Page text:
So far we have focused on in-memory data. There are three on disk table formats which impact how to query.

  • Flat tables- are saved in a single binary file, and are loaded fully into memory when the database is loaded.
  • Splayed tables- are split and saved in a directory containing one file per column. When the database is loaded, q will only pull the schema into memory. When querying q will bring the relevant column into memory, perform any where conditions, and then bring the requested data into memory. Whilst these are slightly slower than in-memory tables, the syntax will be the same. However, caution should be taken when performing large queries as it is possible to exceed the memory limit of the process.
  • Partitioned tables- most q historical databases will be stored in a partitioned format. This is where data is split into subdirectories over a field (usually date). Each subdirectory will contain a splayed table containing the data from that date. q will query each one of these subdirectories individually to prevent the need to load large amounts of data. Partitions must be respected in order to efficiently query large databases.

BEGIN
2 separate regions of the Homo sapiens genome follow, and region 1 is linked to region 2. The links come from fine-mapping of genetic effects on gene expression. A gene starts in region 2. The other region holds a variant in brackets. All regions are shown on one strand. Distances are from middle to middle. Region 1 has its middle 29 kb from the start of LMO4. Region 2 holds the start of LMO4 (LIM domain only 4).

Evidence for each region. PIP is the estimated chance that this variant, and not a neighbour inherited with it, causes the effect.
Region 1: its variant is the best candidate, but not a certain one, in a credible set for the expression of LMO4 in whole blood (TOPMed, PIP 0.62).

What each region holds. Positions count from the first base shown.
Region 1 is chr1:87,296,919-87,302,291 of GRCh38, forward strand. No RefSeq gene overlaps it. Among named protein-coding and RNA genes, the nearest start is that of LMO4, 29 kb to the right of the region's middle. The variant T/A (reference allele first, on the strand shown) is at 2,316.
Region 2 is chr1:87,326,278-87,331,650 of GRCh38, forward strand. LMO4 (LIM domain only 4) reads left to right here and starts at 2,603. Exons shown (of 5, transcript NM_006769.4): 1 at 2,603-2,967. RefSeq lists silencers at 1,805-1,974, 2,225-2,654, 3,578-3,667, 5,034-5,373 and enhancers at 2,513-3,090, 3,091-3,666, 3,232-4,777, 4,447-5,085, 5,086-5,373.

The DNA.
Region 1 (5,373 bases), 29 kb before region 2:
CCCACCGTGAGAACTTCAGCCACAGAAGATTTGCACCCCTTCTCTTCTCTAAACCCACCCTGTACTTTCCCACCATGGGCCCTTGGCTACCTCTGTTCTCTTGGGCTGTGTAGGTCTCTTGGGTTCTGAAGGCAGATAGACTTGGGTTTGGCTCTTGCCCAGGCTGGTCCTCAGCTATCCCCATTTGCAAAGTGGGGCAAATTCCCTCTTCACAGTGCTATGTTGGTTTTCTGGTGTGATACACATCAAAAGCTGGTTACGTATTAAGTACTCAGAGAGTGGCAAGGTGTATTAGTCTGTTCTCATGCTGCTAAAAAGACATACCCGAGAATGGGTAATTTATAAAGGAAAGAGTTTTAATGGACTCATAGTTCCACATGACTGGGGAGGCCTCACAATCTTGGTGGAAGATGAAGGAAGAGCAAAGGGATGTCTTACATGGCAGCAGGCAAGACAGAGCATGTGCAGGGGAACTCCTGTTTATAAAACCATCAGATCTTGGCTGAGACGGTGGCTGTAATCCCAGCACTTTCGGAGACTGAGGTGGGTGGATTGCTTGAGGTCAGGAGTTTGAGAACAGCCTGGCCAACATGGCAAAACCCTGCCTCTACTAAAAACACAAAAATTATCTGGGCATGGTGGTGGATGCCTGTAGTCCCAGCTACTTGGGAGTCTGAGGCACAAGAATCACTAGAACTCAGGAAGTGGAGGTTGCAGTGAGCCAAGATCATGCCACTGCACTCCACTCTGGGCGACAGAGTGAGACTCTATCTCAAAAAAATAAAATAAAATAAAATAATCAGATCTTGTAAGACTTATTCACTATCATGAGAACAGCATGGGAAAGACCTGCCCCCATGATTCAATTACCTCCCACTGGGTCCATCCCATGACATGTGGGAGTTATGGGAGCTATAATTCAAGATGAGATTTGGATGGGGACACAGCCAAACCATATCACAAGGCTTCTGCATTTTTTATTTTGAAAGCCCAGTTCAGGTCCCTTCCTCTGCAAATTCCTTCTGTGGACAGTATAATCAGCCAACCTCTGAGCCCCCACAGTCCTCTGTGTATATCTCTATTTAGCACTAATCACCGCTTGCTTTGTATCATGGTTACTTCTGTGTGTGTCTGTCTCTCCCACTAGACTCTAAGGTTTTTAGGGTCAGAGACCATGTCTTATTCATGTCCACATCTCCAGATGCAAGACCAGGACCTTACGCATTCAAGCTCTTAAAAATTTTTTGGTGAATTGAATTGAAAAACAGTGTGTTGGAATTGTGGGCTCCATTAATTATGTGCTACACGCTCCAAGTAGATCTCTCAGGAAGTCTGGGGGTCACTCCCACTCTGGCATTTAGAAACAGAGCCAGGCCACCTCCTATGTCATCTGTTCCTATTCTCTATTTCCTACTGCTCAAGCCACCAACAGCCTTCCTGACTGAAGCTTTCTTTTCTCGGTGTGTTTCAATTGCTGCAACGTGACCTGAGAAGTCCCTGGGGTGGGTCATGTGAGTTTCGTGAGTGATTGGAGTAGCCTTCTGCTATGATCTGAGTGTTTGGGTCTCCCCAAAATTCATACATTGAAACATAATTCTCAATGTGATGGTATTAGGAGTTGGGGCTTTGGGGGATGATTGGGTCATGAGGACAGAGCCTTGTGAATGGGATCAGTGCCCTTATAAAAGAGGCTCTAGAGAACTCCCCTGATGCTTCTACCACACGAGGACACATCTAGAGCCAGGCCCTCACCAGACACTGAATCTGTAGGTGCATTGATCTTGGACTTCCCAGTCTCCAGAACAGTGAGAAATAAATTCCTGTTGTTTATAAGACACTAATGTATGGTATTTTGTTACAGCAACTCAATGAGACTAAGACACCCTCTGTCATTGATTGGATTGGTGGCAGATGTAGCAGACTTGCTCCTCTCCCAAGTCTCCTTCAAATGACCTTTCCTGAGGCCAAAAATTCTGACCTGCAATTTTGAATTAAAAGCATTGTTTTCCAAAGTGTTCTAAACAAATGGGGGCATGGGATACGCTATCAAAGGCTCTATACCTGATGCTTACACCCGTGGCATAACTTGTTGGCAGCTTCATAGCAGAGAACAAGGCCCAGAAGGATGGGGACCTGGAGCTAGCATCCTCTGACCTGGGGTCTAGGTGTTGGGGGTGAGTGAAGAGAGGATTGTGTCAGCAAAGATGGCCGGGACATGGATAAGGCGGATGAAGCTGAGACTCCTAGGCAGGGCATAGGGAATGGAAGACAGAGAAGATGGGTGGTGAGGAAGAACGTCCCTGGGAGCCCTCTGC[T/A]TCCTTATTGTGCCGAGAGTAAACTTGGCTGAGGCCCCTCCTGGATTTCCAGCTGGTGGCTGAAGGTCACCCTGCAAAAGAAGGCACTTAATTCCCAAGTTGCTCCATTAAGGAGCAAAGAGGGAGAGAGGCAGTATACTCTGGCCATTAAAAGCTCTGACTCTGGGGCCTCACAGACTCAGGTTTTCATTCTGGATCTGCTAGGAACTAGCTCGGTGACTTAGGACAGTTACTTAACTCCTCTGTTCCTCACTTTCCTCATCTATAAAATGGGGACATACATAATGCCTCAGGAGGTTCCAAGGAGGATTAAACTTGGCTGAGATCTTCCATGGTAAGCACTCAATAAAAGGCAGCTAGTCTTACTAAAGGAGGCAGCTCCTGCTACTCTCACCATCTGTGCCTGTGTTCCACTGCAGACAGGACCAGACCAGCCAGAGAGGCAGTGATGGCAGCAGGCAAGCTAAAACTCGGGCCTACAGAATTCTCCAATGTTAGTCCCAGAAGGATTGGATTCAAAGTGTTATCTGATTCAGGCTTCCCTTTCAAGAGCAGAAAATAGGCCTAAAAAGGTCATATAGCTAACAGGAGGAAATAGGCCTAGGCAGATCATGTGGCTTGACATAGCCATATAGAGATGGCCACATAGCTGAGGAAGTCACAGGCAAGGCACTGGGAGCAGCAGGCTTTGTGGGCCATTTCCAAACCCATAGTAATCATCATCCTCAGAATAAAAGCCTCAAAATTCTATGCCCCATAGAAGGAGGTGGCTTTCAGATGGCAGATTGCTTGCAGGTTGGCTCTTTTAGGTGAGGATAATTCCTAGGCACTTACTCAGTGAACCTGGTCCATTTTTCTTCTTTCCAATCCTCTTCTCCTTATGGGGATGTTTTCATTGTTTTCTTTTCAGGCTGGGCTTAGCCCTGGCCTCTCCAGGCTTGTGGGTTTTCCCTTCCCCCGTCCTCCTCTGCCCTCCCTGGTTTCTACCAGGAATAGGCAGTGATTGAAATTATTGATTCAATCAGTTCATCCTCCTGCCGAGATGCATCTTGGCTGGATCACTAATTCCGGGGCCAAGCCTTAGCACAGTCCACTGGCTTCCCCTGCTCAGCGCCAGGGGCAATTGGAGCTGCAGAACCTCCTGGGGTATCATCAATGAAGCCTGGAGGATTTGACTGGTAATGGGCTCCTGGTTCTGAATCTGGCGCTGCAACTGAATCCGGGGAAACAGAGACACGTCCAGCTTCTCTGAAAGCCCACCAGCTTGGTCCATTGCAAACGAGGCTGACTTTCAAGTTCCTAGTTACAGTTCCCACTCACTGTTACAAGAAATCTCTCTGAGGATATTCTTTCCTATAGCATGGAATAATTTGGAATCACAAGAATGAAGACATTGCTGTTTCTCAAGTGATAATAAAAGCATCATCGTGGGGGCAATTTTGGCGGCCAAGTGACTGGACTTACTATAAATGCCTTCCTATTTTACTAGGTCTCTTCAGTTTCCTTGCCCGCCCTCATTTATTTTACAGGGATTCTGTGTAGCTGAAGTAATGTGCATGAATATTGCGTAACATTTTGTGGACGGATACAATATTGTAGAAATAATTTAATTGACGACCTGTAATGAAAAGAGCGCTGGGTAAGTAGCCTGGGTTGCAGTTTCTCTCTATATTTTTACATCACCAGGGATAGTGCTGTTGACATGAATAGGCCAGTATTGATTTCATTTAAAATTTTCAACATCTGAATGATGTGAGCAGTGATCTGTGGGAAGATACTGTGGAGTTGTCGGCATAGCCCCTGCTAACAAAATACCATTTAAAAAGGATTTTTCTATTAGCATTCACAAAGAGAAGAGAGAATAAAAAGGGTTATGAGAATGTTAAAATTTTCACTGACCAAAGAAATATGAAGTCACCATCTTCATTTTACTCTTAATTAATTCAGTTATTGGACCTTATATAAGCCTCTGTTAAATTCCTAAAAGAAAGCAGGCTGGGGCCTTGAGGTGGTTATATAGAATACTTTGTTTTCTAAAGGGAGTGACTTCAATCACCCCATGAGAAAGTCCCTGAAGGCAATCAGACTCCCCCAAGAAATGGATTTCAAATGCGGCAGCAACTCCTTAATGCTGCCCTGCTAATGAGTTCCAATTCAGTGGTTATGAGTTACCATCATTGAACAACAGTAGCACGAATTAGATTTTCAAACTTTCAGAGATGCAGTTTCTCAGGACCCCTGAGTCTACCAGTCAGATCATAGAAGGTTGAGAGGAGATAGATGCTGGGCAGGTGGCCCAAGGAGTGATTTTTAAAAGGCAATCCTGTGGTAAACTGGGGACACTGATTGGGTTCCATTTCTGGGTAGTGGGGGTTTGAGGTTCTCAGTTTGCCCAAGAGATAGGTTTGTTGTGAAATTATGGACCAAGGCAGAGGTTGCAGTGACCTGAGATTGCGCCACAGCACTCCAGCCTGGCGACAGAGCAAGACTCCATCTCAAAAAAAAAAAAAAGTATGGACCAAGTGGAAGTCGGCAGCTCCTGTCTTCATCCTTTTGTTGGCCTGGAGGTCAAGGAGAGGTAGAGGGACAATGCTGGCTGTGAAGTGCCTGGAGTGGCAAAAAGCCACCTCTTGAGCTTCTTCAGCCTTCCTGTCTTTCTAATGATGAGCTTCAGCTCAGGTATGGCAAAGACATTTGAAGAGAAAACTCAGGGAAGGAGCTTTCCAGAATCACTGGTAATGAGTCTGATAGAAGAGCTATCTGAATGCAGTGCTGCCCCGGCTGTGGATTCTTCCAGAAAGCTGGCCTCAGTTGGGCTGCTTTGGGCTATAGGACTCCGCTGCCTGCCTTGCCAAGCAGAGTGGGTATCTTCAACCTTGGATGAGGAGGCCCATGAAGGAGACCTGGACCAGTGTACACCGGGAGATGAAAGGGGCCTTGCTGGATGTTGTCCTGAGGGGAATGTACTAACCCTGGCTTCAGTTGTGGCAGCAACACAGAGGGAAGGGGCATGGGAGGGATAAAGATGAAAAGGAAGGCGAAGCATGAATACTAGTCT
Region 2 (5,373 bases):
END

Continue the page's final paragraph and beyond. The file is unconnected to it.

To check if a table is partitioned we can use the .Q.qp command

q).Q.qp quotes
1b

Then we read the first row of meta to get the partition domain – date.

q)meta quotes
c    | t f a
-----| -----
date | d
sym  | s   p
time | p
src  | s
bid  | f
ask  | f
bsize| i
asize| i

Important: All queries to a historical partitioned database must filter on the partitioned domain and this must always be the first condition of the where clause. Failure to do this will result in q looping over every available subdirectory causing a significant performance hit and a large memory overhead.

/Good
q)select from quotes where date=2019.08.01,bsize>1000
...

/Very Bad
q)select from quotes where bsize>1000,date=2018.08.01
...

In the positive example q queries only the 2019.08.01 directory, filters on bsize for that date, and pulls in the relevant rows from disk into memory.

In the counter example, q filters on bsize for every date directory, and then applies the date clause before loading in the relevant rows.

Whilst both queries return the same output, the counter example will loop through all date directories instead of just accessing the one we need. This makes the execution time n times longer, where n is the total number of partitions in the database.

Attributes still apply to a partitioned table, however they must be placed as the second condition. The meta of quote shows that sym has the `p attribute, so when filtering we will list this field second in the where clause.

/Good
q)select from quotes where date=2018.08.01,sym=`GOOG,bsize>1000
...

/Bad
q)select from quotes where date=2018.08.01,bsize>1000,sym=`GOOG
...

/Very Bad
q)select from quotes where bsize>1000,sym=`GOOG,date=2018.08.01
...

Thanks for reading! We will follow this up soon with how to apply basic aggregations.

George SaundersAn Introduction to qsql